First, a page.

Robert Poynton
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Social intellectual physical reflective

December 6, 2011 – 2 min read


Imagine you divide your day into four kinds of activity:

–      intellectual or cognitive (like thinking or writing)

–      physical (working out or digging the vegetables)

–      social (not socialising per se but interacting with others – e.g. meetings)

–      reflective (meditation, yoga, prayer, walking the dog)

How would your day divide up?

My idea is that a balance is important, not just over time (though I am sure that matters too) but within each day. When I watch myself, I realise that I do better thinking when I haven’t been thinking all day. Physical activity calms the mind and helps me help me think (and sleep) better.

Some activities, perhaps the best ones, combine several or all of these categories at once. I don’t play golf myself but I find it easy to imagine that golf has all of these elements. Which is maybe why it is so popular. At the moment we are harvesting the olives here – which is physical, social and reflective (not much intellect involved) and lovely for it.

Most people leading an office bound city life spend most of their time in social activity of some kind, predominantly meetings! The aptly named ‘social’ media, put ever more pressure on time to think (intellectual) and physical activity gets relegated to (twice weekly?) visits to the gym or sport at the weekend. Reflective rarely gets a look in, since it doesn’t count as ‘do-ing’ anything. This imbalance can’t be healthy, for individuals or for society. The leaders I work with often seem to regard reflection as a delightful luxury, yet if they are making significant decisions, surely it ought to be a daily necessity?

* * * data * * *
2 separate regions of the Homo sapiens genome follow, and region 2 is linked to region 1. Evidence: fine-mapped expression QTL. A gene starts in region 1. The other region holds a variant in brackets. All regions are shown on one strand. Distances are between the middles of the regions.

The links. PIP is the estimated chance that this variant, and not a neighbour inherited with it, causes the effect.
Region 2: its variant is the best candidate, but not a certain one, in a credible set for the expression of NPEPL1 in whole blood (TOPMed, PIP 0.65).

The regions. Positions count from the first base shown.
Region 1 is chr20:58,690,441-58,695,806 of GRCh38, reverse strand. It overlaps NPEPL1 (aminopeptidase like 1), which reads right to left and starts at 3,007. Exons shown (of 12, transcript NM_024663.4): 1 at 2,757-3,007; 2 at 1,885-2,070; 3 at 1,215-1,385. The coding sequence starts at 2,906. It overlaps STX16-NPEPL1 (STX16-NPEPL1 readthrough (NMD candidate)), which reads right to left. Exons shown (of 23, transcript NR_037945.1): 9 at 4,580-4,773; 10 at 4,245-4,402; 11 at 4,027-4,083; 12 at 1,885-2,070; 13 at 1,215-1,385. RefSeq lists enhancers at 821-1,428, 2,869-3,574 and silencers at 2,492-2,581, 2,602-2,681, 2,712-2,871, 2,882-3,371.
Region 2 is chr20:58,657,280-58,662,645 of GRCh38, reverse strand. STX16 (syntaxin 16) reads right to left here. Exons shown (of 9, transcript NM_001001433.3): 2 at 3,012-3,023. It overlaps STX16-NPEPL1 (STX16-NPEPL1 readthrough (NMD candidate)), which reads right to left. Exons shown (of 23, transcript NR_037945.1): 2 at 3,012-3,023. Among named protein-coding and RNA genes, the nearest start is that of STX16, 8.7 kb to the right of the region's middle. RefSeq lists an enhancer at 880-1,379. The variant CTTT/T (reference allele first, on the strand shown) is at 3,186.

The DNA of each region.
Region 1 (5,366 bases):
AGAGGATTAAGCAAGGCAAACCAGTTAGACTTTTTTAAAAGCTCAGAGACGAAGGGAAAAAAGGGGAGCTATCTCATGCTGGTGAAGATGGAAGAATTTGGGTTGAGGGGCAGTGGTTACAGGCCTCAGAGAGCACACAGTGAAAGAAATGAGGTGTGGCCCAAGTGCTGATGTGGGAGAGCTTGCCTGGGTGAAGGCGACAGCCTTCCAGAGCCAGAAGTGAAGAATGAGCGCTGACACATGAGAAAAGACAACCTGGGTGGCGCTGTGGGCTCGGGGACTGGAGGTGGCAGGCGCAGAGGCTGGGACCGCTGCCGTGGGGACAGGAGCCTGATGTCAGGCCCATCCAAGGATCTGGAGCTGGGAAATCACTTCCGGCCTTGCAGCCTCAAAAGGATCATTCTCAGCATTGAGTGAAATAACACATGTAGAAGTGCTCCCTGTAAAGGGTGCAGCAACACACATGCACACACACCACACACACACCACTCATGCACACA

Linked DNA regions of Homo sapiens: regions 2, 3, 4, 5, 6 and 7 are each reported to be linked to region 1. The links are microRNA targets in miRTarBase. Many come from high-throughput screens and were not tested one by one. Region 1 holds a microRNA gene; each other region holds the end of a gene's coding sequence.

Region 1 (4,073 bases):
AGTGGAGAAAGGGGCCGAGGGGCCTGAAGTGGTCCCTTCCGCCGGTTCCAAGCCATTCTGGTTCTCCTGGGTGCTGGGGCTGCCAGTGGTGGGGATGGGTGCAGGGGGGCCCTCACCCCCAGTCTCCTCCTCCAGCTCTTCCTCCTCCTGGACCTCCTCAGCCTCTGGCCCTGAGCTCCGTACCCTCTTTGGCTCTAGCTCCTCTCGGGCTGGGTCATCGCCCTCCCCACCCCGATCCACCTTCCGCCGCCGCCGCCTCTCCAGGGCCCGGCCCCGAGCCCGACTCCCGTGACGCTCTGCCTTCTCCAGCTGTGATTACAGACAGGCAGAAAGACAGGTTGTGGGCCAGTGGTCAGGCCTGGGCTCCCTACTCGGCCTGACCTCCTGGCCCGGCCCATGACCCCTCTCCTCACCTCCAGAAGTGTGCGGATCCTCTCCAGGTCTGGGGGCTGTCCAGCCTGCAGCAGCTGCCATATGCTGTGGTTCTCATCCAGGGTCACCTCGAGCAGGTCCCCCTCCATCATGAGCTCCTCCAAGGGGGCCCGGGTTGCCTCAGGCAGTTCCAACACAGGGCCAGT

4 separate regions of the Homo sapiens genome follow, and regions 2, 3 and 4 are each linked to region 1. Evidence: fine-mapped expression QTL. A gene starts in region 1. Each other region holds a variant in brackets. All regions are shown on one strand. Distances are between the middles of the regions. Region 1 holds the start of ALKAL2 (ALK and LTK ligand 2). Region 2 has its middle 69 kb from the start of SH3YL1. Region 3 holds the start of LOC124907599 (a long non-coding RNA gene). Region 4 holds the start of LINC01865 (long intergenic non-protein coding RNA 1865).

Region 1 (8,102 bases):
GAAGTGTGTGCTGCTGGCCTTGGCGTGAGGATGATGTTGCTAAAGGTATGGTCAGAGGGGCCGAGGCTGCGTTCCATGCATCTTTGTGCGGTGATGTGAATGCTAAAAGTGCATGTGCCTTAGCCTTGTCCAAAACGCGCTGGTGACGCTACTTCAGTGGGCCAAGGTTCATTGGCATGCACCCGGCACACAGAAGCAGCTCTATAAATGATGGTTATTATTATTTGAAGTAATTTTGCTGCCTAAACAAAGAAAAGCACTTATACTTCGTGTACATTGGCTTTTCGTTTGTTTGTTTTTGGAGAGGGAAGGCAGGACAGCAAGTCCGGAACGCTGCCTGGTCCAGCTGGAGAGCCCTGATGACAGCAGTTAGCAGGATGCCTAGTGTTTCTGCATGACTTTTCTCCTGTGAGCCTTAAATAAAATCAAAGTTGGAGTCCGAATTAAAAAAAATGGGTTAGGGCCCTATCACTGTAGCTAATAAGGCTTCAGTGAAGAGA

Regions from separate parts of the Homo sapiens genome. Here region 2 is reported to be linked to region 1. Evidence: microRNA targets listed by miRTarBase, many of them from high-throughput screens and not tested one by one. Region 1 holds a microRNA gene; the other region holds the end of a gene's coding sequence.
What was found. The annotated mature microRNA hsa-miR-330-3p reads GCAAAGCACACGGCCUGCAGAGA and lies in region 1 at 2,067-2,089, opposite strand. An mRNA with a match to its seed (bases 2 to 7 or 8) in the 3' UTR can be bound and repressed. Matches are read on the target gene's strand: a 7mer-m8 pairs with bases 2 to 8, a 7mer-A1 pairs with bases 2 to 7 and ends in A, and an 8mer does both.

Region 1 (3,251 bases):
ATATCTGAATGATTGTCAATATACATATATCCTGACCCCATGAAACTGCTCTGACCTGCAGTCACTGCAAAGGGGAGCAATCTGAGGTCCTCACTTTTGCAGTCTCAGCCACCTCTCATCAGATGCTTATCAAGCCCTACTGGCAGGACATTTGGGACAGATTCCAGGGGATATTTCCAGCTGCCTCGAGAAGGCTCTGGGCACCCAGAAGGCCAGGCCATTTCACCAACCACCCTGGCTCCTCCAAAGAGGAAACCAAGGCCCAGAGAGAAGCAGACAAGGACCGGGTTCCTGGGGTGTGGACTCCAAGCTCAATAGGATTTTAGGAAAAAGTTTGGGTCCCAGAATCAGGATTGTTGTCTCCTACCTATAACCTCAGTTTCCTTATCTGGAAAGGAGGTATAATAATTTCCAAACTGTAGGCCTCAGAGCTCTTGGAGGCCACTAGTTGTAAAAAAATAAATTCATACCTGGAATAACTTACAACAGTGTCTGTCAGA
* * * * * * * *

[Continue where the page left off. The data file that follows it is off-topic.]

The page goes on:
I first drew up this idea (as a four box grid, of course) about a decade ago and still find it a useful compass. It reminds me of the need for a daily variety of activity and of how easily I get locked into one mode.

One of the things I adore about living in a rural area is that the reflective is much more to hand (all you have to do is look up at the mountains or the stars). And physical activity is woven into things – so much needs mending or tending, harvesting or feeding. I wonder if there is some way to weave the physical (and for that matter the reflective) into city life, so that it doesn’t become yet another thing on the to do list….. (take all the escalators out of the tube perhaps?).


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